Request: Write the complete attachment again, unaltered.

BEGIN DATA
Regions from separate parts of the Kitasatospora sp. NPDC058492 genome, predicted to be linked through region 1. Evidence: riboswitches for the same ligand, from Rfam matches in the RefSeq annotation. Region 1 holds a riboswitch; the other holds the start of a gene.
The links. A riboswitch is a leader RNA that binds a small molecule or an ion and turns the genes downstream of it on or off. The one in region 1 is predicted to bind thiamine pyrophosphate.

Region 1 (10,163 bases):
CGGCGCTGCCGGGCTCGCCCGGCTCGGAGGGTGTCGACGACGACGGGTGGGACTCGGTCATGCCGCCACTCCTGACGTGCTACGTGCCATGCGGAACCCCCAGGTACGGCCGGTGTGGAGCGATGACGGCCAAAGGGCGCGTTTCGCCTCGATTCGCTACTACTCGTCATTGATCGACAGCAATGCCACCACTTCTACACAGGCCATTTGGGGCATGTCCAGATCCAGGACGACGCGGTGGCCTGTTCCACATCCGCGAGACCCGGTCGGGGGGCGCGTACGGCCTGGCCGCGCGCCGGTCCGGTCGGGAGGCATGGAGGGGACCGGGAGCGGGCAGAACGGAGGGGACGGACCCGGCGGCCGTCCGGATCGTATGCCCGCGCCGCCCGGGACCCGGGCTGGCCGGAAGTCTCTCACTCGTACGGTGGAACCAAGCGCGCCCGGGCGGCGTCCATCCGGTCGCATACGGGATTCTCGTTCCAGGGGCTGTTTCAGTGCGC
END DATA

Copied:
Regions from separate parts of the Kitasatospora sp. NPDC058492 genome, predicted to be linked through region 1. Evidence: riboswitches for the same ligand, from Rfam matches in the RefSeq annotation. Region 1 holds a riboswitch; the other holds the start of a gene.
The links. A riboswitch is a leader RNA that binds a small molecule or an ion and turns the genes downstream of it on or off. The one in region 1 is predicted to bind thiamine pyrophosphate.

Region 1 (10,163 bases):
CGGCGCTGCCGGGCTCGCCCGGCTCGGAGGGTGTCGACGACGACGGGTGGGACTCGGTCATGCCGCCACTCCTGACGTGCTACGTGCCATGCGGAACCCCCAGGTACGGCCGGTGTGGAGCGATGACGGCCAAAGGGCGCGTTTCGCCTCGATTCGCTACTACTCGTCATTGATCGACAGCAATGCCACCACTTCTACACAGGCCATTTGGGGCATGTCCAGATCCAGGACGACGCGGTGGCCTGTTCCACATCCGCGAGACCCGGTCGGGGGGCGCGTACGGCCTGGCCGCGCGCCGGTCCGGTCGGGAGGCATGGAGGGGACCGGGAGCGGGCAGAACGGAGGGGACGGACCCGGCGGCCGTCCGGATCGTATGCCCGCGCCGCCCGGGACCCGGGCTGGCCGGAAGTCTCTCACTCGTACGGTGGAACCAAGCGCGCCCGGGCGGCGTCCATCCGGTCGCATACGGGATTCTCGTTCCAGGGGCTGTTTCAGTGCGC